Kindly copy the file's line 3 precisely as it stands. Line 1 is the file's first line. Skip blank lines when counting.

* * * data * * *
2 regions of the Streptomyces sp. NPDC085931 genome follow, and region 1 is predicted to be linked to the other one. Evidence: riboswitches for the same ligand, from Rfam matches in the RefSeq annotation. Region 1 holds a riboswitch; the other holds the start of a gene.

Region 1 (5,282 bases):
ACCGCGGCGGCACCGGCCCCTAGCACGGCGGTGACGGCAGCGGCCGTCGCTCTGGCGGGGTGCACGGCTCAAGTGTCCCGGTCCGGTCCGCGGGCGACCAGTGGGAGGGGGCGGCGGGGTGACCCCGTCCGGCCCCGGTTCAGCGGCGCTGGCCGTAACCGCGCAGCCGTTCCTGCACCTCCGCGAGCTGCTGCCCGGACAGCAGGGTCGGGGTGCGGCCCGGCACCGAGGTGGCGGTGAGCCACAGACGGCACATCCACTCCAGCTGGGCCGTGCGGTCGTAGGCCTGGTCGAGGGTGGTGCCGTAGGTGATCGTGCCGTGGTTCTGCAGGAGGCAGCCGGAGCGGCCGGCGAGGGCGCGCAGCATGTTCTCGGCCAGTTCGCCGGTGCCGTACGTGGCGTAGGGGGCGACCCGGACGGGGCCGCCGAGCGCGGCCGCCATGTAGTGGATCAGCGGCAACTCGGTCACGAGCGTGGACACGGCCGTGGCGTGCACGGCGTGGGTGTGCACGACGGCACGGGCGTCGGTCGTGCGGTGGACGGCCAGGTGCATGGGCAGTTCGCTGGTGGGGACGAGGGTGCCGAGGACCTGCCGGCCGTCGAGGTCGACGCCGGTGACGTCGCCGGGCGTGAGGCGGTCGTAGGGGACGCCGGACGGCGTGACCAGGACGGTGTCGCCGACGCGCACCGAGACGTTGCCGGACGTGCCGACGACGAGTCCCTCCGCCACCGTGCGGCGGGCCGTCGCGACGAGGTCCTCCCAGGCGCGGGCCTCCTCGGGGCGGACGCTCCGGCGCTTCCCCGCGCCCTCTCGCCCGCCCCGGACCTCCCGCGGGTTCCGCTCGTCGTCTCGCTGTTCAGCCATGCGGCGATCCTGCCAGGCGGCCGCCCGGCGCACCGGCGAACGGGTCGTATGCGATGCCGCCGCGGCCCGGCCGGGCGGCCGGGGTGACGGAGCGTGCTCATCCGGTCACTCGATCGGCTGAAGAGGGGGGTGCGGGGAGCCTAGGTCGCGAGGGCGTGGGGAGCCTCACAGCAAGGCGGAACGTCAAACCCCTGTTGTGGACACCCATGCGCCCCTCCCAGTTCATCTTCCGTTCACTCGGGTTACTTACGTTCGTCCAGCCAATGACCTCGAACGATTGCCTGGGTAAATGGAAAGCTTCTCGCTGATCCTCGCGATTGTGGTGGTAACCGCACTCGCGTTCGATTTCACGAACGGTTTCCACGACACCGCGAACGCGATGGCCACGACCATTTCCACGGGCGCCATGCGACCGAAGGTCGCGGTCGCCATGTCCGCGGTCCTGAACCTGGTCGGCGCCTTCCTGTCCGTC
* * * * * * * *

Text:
ACCGCGGCGGCACCGGCCCCTAGCACGGCGGTGACGGCAGCGGCCGTCGCTCTGGCGGGGTGCACGGCTCAAGTGTCCCGGTCCGGTCCGCGGGCGACCAGTGGGAGGGGGCGGCGGGGTGACCCCGTCCGGCCCCGGTTCAGCGGCGCTGGCCGTAACCGCGCAGCCGTTCCTGCACCTCCGCGAGCTGCTGCCCGGACAGCAGGGTCGGGGTGCGGCCCGGCACCGAGGTGGCGGTGAGCCACAGACGGCACATCCACTCCAGCTGGGCCGTGCGGTCGTAGGCCTGGTCGAGGGTGGTGCCGTAGGTGATCGTGCCGTGGTTCTGCAGGAGGCAGCCGGAGCGGCCGGCGAGGGCGCGCAGCATGTTCTCGGCCAGTTCGCCGGTGCCGTACGTGGCGTAGGGGGCGACCCGGACGGGGCCGCCGAGCGCGGCCGCCATGTAGTGGATCAGCGGCAACTCGGTCACGAGCGTGGACACGGCCGTGGCGTGCACGGCGTGGGTGTGCACGACGGCACGGGCGTCGGTCGTGCGGTGGACGGCCAGGTGCATGGGCAGTTCGCTGGTGGGGACGAGGGTGCCGAGGACCTGCCGGCCGTCGAGGTCGACGCCGGTGACGTCGCCGGGCGTGAGGCGGTCGTAGGGGACGCCGGACGGCGTGACCAGGACGGTGTCGCCGACGCGCACCGAGACGTTGCCGGACGTGCCGACGACGAGTCCCTCCGCCACCGTGCGGCGGGCCGTCGCGACGAGGTCCTCCCAGGCGCGGGCCTCCTCGGGGCGGACGCTCCGGCGCTTCCCCGCGCCCTCTCGCCCGCCCCGGACCTCCCGCGGGTTCCGCTCGTCGTCTCGCTGTTCAGCCATGCGGCGATCCTGCCAGGCGGCCGCCCGGCGCACCGGCGAACGGGTCGTATGCGATGCCGCCGCGGCCCGGCCGGGCGGCCGGGGTGACGGAGCGTGCTCATCCGGTCACTCGATCGGCTGAAGAGGGGGGTGCGGGGAGCCTAGGTCGCGAGGGCGTGGGGAGCCTCACAGCAAGGCGGAACGTCAAACCCCTGTTGTGGACACCCATGCGCCCCTCCCAGTTCATCTTCCGTTCACTCGGGTTACTTACGTTCGTCCAGCCAATGACCTCGAACGATTGCCTGGGTAAATGGAAAGCTTCTCGCTGATCCTCGCGATTGTGGTGGTAACCGCACTCGCGTTCGATTTCACGAACGGTTTCCACGACACCGCGAACGCGATGGCCACGACCATTTCCACGGGCGCCATGCGACCGAAGGTCGCGGTCGCCATGTCCGCGGTCCTGAACCTGGTCGGCGCCTTCCTGTCCGTC